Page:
Saturday, July 31, 2010
I loved this book. The author (who started NaNoWriMo) has quite a lot of humor to help keep things light despite the anxiety and stress you might be feeling in trying to write an entire novel in a month.
His basic premise is write, don't edit. Just write like made, worry about everything later. Get it on paper so you can pat yourself on the back. I think this is great advise for the NaNo crowd and for many new authors in general.
Friday, July 30, 2010
Thursday, July 22, 2010
Book review of "The Sleeping Dragon", by Joel Rosenberg.
I’m not all that impressed with Joel Rosenberg’s series, Guardians of the Flame. I just finished The Sleeping Dragon, book 1 of the series and I’m not sure I’ll read any more of the series.
I had a hard time following the 15 main character names in the book (7 main characters each with a first and last name, plus their character names for the D&D game, plus 1 for the DM that didn’t go with them) and the book swapped back and forth between these constantly. Add in names for a couple dragons, people they meet along the way, shopkeepers, boat captains. It gets very confusing very quickly.
If all the character names weren’t enough, the vast majority of the book focused on the arguments between all the people. No one got along in this book. One guy liked a girl but was mad because he’d never made a move on her. She apparently was sleeping with another guy in the group. A convoluted mess that I’m still trying to sort out in my head after reading the book. Italics were random thoughts of people mixed in with the talking, which made it harder to follow the arguments. To top it all off all the action scenes were abbreviated to allow for more bickering between the characters. End of one chapter they’d be in a town getting ready to leave, the next page (chapter) they were two months into their journey and had stopped at two other towns along with way with nary a description.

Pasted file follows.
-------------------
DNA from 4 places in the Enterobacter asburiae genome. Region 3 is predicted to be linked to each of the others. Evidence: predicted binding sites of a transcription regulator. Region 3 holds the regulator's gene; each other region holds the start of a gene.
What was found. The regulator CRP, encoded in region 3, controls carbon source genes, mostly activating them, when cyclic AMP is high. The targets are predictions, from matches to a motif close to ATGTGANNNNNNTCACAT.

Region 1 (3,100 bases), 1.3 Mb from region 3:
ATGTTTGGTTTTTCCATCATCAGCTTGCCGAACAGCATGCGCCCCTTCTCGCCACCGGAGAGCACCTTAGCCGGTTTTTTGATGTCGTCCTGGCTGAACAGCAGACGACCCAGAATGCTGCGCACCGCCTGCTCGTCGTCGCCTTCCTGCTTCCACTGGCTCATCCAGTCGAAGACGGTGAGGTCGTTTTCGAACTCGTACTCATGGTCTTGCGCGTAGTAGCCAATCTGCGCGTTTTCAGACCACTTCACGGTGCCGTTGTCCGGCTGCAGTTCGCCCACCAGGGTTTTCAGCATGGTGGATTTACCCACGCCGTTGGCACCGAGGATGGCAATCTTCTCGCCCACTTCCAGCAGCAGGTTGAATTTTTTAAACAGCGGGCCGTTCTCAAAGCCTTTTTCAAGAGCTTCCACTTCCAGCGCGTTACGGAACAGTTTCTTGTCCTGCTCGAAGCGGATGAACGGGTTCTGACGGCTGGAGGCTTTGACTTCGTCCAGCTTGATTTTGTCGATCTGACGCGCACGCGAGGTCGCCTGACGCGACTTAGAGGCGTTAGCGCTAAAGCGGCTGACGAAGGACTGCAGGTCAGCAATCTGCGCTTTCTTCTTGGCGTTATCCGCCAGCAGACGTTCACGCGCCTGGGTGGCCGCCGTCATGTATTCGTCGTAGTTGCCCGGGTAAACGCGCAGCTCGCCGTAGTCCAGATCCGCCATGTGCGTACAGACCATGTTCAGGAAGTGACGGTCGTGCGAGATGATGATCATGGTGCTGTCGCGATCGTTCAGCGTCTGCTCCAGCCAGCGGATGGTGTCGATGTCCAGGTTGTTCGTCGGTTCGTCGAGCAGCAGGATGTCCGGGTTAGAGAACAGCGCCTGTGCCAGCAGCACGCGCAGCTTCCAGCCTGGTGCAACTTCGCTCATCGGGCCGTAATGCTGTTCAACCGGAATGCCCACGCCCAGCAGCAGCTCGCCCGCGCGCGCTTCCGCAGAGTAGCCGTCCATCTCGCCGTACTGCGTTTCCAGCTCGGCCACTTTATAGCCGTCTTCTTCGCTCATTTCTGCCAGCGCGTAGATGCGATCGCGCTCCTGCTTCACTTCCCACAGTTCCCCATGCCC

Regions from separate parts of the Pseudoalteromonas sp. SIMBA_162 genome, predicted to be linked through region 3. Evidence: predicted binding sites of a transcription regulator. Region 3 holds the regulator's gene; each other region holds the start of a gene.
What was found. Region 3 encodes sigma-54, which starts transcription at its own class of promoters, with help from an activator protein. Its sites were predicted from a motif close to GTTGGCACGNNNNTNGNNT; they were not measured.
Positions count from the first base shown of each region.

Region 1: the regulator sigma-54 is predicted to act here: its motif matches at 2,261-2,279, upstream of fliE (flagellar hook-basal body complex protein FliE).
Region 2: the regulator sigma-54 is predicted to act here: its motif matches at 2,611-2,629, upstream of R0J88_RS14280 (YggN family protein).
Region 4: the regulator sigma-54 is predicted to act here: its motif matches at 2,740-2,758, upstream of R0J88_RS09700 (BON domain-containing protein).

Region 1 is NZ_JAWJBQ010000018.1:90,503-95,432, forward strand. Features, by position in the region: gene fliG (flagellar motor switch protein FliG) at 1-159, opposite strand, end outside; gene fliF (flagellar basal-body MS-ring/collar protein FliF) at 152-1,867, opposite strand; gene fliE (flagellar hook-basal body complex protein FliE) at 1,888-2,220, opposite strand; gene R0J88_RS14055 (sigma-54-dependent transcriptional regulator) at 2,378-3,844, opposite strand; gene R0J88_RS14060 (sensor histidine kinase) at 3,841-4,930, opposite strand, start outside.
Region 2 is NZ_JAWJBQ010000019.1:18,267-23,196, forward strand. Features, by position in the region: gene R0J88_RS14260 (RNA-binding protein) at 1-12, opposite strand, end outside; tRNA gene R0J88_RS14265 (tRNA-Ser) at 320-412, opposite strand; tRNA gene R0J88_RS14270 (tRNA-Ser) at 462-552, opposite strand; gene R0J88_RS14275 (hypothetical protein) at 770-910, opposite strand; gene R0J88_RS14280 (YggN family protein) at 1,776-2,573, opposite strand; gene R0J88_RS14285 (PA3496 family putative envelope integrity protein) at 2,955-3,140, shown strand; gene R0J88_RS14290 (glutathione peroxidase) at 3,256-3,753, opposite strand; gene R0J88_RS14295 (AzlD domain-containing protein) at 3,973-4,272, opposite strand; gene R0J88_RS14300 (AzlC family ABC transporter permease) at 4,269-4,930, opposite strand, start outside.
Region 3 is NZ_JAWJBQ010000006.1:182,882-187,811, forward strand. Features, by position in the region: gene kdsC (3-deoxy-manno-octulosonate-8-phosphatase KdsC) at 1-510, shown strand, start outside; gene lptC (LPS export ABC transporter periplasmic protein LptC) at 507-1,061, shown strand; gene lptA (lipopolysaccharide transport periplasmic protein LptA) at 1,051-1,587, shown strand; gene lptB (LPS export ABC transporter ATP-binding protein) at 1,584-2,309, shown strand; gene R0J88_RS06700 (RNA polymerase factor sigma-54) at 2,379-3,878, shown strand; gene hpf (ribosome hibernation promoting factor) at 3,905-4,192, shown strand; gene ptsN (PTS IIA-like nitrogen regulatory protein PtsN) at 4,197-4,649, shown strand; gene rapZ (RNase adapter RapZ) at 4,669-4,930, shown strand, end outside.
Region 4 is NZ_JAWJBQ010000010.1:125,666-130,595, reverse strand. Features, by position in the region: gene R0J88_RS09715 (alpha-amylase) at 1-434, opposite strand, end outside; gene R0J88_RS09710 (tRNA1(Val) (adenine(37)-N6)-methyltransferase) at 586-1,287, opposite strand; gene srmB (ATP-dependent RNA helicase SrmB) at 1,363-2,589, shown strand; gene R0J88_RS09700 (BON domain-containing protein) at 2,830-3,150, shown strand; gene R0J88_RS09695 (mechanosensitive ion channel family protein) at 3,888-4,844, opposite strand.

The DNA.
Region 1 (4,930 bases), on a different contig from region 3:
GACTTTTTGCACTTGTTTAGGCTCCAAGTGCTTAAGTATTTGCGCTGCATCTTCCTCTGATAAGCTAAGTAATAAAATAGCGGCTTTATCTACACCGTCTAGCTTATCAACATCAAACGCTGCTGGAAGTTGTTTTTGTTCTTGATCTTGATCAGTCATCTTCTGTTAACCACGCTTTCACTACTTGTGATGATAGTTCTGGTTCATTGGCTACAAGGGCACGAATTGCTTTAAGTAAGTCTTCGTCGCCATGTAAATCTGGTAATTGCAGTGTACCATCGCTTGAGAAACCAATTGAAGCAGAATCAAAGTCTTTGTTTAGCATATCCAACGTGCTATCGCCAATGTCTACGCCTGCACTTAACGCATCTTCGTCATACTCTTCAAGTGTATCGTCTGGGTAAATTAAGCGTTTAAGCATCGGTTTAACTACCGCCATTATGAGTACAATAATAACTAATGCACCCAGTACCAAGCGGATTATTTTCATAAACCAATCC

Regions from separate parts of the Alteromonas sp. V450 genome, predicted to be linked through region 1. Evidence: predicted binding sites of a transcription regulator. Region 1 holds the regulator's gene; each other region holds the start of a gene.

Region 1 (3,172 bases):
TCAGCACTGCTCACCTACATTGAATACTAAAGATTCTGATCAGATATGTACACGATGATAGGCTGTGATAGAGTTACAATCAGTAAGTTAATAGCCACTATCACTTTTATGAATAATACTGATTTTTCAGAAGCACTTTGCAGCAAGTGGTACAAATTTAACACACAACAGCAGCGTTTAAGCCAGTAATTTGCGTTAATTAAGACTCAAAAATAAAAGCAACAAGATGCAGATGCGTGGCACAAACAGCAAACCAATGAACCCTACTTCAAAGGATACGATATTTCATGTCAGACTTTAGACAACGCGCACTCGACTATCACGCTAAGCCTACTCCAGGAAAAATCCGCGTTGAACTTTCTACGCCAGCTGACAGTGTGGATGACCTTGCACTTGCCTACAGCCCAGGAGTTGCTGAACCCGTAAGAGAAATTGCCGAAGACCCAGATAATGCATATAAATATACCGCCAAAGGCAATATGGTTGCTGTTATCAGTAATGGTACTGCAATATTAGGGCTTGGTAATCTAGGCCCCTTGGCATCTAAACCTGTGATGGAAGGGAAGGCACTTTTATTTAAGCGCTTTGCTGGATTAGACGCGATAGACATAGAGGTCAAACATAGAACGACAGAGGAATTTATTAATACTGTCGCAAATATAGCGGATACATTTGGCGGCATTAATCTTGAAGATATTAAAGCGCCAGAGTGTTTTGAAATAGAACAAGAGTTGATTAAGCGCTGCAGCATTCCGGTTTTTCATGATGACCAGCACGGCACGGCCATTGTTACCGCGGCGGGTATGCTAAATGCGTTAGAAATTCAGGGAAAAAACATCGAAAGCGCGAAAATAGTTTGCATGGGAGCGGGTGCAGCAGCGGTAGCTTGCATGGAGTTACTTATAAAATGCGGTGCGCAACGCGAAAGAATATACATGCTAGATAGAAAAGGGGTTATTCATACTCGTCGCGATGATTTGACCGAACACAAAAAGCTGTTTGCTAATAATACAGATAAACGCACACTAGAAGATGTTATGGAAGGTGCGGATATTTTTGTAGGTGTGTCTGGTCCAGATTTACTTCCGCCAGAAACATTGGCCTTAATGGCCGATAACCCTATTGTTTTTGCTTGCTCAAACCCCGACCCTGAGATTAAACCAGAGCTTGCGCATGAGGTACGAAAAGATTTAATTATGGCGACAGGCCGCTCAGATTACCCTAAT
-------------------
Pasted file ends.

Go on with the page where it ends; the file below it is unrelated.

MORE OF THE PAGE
The author left off so many chances to enrich the storyline. In one of the cities they were in there was a price on their head for freeing a captive of the town. A huge price was put on their heads but nothing came of it. The author saw fit to bring up this huge bounty, but barely mentioned it later on in the book. Seemingly the group should have had the entire town after them, but they didn’t.
Treatment of women, and rape. One woman was assumed (by the guys in the group) to sleep with a captain of a ship in order to secure passage for the team across a lake. Then they got into an argument about it (of course). Later on when the entire group was captured both women in the group were repeatedly gang-raped. One of the women seemed okay with it afterwards, while the other suffered massive psychological trauma and was unable to speak and screamed at the slightest touch. Very dark. I’m not easily offended but this still disturbs me the way rape was portrayed in this book.